466 F2d 343 Local Union No International Brotherhood of Boilermakers Iron Ship Builders Blacksmiths Forgers Helpers v. National Labor Relations Board

466 F.2d 343

80 L.R.R.M. (BNA) 3097, 151 U.S.App.D.C. 172,
68 Lab.Cas. P 12,822

Blowpipe & Steel Co., Inc., and Sequoia Employers
Council, Intervenor.

No. 71-2006.

United States Court of Appeals,
District of Columbia Circuit.

June 30, 1972.
Rehearing Denied Aug. 16, 1972.

Messrs. Charles P. Scully and Donald C. Carroll, San Francisco, Cal., were on the brief for petitioner.

Messrs. Marcel Mallet-Prevost, Asst. Gen. Counsel, and Joseph E. Mayer and William H. DuRoss, III, Attys., N.L.R. B., were on the brief for respondent.

Before McGOWAN, LEVENTHAL and MacKINNON, Circuit Judges.


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Petitioner Union challenges the National Labor Relations Board's findings that it violated Sections 8(b) (2) and 8(b) (1) (A) of the National Labor Relations Act, 29 U.S.C. Secs. 158(b) (2) and 158(b) (1) (A). The single issue before us is whether a union may lawfully request an employer, with whom it has a union security agreement, to fire an employee who, although willing to pay the requisite union dues and fees, refuses to assume formal union membership.


Intervenor California Blowpipe and Steel Company and the Union were parties to a collective bargaining agreement which provided:


All employees covered by this Agreement . . . shall, within the time required by the Union after the thirtieth day following the beginning of their employment . . . become and remain members of the Union in good standing, as a condition of continued employment. . . .


[W]hen the Employer is notified by the Union in writing that an employee is delinquent in the payment of dues, or, within the time required by the Union, has failed to make proper application and pay the initiation fee required, the Employer shall immediately terminate such employee.


It is undisputed that during the year 1970 the Union requested the Company to terminate the employment of three employees who, although willing to pay the required Union dues and initiation fees, refused to sign the Union's membership application card. On the basis of an interpretation of Section 8(a) (3) of the Act first adopted in Union Starch and Refining Company, 87 NLRB 779 (1949), enf'd, 186 F.2d 1008 (7th Cir.), cert. denied, 342 U.S. 815, 72 S.Ct. 30, 96 L.Ed. 617 (1951), the Board concluded that these requests were forbidden by the Act. The Union contends, contrarily, that such requests are expressly permitted by Section 8(a) (3), and urges this court to reject Union Starch.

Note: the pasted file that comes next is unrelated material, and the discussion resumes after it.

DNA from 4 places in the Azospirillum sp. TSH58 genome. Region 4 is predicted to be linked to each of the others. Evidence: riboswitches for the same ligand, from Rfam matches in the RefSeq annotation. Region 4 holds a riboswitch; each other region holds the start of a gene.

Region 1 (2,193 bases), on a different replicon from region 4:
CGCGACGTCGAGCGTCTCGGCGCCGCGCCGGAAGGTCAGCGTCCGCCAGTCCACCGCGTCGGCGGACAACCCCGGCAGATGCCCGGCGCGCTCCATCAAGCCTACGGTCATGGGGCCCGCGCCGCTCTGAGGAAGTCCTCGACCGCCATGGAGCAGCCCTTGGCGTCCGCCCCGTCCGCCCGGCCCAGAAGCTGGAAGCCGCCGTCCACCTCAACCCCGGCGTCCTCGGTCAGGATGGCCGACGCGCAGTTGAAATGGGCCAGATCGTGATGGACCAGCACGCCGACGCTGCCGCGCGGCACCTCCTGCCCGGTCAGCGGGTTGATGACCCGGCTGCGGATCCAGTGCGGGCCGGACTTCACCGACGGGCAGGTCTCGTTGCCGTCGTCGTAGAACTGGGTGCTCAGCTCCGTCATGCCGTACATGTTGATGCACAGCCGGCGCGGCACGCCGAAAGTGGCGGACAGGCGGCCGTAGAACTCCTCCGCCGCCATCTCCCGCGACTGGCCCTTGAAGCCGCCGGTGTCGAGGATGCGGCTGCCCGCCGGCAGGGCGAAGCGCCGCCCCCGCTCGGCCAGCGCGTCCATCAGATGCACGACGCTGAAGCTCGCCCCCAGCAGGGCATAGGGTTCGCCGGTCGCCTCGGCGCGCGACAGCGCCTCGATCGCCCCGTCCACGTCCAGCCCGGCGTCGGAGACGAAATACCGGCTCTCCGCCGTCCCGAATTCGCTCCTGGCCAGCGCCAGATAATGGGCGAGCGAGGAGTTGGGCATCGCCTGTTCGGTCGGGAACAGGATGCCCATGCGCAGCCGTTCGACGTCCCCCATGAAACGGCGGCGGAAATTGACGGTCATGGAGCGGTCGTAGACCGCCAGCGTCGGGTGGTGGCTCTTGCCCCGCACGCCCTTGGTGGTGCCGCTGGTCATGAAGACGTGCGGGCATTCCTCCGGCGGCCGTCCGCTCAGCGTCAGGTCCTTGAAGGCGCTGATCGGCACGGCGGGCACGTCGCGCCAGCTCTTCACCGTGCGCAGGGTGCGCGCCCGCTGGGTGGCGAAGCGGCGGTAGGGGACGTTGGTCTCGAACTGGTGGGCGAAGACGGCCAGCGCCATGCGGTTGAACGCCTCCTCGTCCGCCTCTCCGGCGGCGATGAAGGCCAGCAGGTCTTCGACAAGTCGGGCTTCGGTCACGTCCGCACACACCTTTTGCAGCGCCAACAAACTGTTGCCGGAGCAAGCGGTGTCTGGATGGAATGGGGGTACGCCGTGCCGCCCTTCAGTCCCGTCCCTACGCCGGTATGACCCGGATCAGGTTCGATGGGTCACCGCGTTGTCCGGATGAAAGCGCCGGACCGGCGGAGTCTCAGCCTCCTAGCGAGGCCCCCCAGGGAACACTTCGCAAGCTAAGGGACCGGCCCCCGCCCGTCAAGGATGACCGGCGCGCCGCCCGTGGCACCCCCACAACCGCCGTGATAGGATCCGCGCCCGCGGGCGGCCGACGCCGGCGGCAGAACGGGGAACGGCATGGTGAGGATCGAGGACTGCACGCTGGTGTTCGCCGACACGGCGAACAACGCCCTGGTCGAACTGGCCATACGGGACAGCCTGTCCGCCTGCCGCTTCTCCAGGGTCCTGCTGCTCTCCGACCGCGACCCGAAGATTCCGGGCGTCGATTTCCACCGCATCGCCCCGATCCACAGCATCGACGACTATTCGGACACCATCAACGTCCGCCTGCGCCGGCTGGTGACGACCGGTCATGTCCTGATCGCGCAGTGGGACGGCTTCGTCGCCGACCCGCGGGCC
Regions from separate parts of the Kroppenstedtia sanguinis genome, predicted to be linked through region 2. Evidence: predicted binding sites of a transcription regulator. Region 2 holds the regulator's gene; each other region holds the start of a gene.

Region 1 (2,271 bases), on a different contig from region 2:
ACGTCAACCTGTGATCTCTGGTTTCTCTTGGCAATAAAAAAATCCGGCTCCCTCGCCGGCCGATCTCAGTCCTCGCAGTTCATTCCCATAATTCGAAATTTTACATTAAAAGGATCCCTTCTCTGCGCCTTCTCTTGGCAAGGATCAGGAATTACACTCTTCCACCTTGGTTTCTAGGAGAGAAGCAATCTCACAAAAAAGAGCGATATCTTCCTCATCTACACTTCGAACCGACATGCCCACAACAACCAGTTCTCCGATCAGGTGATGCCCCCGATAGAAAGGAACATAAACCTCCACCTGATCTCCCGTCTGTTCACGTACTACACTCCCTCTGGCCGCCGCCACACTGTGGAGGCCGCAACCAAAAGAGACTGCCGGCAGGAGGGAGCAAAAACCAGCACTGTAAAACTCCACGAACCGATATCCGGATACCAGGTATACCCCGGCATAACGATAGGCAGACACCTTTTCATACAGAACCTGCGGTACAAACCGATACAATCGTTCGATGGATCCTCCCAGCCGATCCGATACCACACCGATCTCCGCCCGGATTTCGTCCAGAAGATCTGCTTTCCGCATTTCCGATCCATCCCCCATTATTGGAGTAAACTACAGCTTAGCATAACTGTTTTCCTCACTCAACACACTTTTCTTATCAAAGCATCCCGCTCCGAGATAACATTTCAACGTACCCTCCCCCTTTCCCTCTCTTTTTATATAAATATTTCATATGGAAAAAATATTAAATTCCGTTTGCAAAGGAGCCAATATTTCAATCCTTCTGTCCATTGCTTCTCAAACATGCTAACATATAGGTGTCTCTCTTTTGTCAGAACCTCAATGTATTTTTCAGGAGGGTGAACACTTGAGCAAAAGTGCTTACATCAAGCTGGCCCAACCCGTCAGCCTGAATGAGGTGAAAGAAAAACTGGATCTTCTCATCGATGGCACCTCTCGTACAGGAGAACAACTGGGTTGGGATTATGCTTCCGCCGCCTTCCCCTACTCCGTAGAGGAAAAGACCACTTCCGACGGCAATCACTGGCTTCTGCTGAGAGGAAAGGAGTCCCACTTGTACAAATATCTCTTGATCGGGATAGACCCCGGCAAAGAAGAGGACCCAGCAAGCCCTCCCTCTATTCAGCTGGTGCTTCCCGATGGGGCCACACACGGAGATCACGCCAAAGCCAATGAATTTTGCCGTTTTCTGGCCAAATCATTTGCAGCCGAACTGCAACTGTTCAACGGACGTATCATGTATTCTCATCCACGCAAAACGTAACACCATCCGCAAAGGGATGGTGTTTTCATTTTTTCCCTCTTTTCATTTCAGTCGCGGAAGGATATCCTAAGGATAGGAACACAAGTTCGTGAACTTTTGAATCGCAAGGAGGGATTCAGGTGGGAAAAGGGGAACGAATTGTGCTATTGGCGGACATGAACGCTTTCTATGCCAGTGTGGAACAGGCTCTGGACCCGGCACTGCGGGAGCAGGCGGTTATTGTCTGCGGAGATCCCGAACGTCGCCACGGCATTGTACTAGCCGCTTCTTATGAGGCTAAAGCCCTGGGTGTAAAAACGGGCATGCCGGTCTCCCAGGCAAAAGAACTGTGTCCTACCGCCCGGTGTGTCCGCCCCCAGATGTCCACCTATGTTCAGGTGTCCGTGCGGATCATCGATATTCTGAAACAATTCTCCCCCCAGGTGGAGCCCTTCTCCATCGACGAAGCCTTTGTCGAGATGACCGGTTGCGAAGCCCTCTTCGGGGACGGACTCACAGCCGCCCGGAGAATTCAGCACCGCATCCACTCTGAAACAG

Section 8(a) (3) provides in pertinent part:


8(a) It shall be an unfair labor practice for an employer--

* * *

(3) by discrimination in regard to hire or tenure of employment or any term or condition of employment to encourage or discourage membership in any labor organization:

Provided, That nothing in this Act . . . shall preclude an employer from making an agreement with a labor organization . . . to require as a condition of employment membership therein on or after the thirtieth day following the beginning of such employment . . . Provided further, That no employer shall justify any discrimination against an employee for nonmembership in a labor organization (A) if he has reasonable grounds for believing that such membership was not available to the employee on the same terms and conditions generally applicable to other members, or (B) if he has reasonable grounds for believing that membership was denied or terminated for reasons other than the failure of the employee to tender the periodic dues and initiation fees uniformly required as a condition of acquiring or retaining membership.

Section 8(b) (1) makes it an unfair labor practice for unions generally "to restrain or coerce employees in the exercise of the rights guaranteed in Section 7," and Section 8(b) (2) specifically prohibits unions from causing or attempting to cause an employer "to discriminate against an employee in violation of subsection (a) (3)."

It is the Board's position that part (B) of the second proviso in Section 8(a) (3) forbids a union from attempting to cause an employer to discharge an employee for any reason other than the employee's failure to tender periodic dues and fees. As one court has put it: